Almost everyone I’ve spoken to has found the fifth wave of COVID to be tough. Thankfully, we’re coming out of it now. For me, these past few months were another opportunity to choose (though it wasn’t always easy!) to be grateful for the good things and hopeful for the future.
Now that we can go out more freely, my calendar is nearly as packed as pre-pandemic days, meeting up with friends and loved ones for delicious food and drink. Maybe yours is too?
Even having lived in Hong Kong for nearly seven years, it can still be hard to choose a restaurant. It has to be delicious, obviously, but also worth the money and preferably in a “not too hard to get to” (or reserve!) location.
Recently, I went to visit Percy’s, a seafood-focused neighbourhood restaurant and bar that’s located right off the Central–Mid-Levels escalator. A group of us tried the new weekend brunch menu, which is a good mix of creative and classic dishes.
One of the most unique dishes is the dry-aged tuna merguez with ½ dozen Irish Oysri oysters, rye bread and seaweed butter ($638). Merguez is a North African mutton or beef sausage, but at Percy’s, it’s made with in-house dry-aged tuna. We raved about this – satisfying, but not greasy, and full of flavour.
We also loved the hamachi ceviche ($198) with sugar snap peas, coriander and a delectable gooseberry leche de tigre. An unusual and fresh flavour combination that’s perfect for balmy days.
When we visited, the special was a fish-head terrine ($268), which included cobia, grouper, jumbo crab, heirloom tomatoes, mustard and pickles, and it was excellent. It tasted really fresh and clean, and it’s certainly not something we see every day.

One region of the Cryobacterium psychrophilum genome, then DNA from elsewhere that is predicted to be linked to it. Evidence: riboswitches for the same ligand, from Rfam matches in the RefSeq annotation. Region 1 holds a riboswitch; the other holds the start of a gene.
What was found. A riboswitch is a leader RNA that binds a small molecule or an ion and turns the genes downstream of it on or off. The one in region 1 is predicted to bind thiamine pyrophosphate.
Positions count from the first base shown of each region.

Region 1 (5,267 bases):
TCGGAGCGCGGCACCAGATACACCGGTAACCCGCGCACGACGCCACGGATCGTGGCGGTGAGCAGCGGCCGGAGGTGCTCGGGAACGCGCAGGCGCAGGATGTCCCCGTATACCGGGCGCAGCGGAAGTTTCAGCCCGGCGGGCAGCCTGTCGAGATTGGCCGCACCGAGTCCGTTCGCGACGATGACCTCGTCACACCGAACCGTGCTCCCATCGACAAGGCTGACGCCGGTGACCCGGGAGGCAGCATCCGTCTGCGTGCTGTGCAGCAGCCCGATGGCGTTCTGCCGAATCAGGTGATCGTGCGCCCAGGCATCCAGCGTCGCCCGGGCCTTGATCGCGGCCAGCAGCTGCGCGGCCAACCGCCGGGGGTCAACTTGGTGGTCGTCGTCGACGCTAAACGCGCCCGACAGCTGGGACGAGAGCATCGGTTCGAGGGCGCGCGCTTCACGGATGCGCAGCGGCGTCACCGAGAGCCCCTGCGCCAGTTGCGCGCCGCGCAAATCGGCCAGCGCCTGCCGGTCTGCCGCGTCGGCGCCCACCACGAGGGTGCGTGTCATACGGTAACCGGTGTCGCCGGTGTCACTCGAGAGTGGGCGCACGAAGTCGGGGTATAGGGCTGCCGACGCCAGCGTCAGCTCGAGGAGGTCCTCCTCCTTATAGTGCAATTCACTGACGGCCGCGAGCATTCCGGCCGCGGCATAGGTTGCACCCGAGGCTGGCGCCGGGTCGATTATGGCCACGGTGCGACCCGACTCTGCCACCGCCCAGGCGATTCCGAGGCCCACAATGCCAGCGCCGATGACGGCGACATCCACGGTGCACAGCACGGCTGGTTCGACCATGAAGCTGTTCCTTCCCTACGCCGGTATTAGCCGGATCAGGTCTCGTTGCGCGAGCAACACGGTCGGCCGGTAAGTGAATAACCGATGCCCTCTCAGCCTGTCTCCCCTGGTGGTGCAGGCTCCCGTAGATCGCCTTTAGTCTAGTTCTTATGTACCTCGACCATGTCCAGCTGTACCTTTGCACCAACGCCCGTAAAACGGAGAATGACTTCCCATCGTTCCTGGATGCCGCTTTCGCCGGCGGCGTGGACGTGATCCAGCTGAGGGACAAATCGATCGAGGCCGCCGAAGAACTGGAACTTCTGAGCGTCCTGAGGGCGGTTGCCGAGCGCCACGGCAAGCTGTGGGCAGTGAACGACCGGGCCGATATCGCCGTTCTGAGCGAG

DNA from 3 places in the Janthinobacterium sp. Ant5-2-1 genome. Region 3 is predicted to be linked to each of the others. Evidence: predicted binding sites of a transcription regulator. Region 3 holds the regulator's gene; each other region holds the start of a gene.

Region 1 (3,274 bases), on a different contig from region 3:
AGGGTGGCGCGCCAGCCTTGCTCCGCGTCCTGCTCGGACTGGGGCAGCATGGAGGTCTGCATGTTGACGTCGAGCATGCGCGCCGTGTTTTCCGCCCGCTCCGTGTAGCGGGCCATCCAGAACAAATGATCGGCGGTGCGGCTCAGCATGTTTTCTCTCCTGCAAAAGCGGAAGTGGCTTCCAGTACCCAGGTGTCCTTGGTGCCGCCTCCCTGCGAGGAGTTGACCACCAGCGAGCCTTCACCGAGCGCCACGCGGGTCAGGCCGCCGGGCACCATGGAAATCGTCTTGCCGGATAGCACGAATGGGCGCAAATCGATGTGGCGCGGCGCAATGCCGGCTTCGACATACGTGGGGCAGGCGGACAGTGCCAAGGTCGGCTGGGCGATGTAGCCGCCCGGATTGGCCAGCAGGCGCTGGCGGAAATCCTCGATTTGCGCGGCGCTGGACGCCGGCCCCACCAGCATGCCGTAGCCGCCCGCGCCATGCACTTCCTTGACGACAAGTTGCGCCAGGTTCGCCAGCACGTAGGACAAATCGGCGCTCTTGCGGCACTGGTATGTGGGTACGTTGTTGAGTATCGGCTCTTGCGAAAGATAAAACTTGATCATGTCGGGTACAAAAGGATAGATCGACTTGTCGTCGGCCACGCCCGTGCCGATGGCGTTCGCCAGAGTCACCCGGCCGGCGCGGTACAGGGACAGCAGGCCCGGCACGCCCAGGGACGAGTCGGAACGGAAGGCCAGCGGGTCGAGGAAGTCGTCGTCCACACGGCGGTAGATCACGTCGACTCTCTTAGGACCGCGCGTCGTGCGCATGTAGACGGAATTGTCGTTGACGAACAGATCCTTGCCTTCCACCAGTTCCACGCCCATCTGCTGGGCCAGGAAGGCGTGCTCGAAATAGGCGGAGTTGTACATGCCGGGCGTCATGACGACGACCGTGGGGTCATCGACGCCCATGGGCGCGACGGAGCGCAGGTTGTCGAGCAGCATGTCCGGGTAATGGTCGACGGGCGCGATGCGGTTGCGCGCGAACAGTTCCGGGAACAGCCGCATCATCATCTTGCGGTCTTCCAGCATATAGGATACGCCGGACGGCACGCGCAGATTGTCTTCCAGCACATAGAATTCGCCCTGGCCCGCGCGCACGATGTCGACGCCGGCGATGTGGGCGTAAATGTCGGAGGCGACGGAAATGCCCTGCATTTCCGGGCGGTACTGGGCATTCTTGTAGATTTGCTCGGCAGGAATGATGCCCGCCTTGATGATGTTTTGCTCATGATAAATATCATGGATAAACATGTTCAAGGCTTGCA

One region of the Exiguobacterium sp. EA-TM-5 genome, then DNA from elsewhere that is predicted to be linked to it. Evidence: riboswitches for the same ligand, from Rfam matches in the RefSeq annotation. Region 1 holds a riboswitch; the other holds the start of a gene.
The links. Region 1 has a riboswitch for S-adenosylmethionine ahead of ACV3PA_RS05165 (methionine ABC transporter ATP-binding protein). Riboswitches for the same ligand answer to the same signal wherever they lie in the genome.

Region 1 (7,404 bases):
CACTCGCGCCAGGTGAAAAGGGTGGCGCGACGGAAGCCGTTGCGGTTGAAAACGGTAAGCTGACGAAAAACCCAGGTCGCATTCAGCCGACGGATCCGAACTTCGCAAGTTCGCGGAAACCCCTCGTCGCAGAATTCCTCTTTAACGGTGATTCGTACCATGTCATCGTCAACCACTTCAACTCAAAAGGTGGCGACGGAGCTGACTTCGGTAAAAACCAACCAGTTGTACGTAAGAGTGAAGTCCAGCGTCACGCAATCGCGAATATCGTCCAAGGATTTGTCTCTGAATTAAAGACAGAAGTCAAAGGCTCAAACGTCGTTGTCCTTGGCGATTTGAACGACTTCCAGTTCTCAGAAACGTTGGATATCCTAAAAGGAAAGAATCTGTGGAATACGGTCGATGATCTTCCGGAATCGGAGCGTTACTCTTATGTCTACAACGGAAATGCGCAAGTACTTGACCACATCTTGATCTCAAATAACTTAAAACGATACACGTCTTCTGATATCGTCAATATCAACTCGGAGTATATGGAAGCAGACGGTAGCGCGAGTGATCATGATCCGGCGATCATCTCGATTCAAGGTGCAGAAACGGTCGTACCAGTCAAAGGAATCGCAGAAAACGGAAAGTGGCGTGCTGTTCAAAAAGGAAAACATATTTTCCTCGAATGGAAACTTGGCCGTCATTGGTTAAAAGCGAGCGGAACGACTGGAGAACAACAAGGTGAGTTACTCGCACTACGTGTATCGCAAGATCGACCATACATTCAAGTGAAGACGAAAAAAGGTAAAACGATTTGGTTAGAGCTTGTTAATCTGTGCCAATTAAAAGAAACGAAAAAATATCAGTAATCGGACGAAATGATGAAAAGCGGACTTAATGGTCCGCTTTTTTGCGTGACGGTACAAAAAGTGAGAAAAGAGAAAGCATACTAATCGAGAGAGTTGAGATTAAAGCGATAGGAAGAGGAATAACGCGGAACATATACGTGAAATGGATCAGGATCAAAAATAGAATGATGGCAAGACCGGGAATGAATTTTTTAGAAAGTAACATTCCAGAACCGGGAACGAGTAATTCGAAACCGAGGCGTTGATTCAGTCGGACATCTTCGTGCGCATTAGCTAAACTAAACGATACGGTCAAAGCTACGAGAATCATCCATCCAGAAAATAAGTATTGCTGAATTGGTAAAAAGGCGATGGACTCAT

My favourite classic dish was the tuna melt ($178). When I saw it on the menu, I skipped past it as many other dishes sounded more interesting. But one bite and I was hooked! Americans and Canadians, we’ve all had tuna melts before, however, this one has great-quality ingredients (no tinned tuna here), which, of course, makes all the difference. The sandwich is made with anchovy and onion focaccia for extra flavour (the bread did get soggy a bit too quickly though).
Though it was a warm day, most of us ate up the braised short rib hash ($208). It looks delicious, does it not? And it tasted as good as it looks. Every element, from the Ratte potatoes (nutty flavour, buttery texture), to the soft-boiled Japanese egg, to the hollandaise sauce was done well.
I couldn’t stop going back for seconds and then thirds of the seafood quiche ($268). This is an interesting dish. I loved how fluffy it was, but some might find it almost too soft and fluffy, with the texture of the seafood cooked in a way that makes it almost indistinguishable from the egg.
The lobster cocktail ($298), crab cake Benedict ($248) and caviar and crème fraiche soft scramble ($228) were all as expected – good but not memorable.
Percy’s uses great ingredients and there’s real creativity in the kitchen, which is helmed by Executive Chef Braden Reardon (formerly of Buenos Aires Polo Club and Carbone). I’d definitely go back and reorder the hamachi and fish-head terrine – unique flavours I’ve not had elsewhere in Hong Kong. The rest of the brunch menu is solid though a bit pricey. Percy’s would be be a great foodie spot to impress a date or host an elevated group dinner.
18–18A Shelley Street, SoHo, Central, 2898 2699
This write-up is based on a complimentary media tasting provided in exchange for an honest review and no monetary compensation. The opinions expressed here represent the author’s.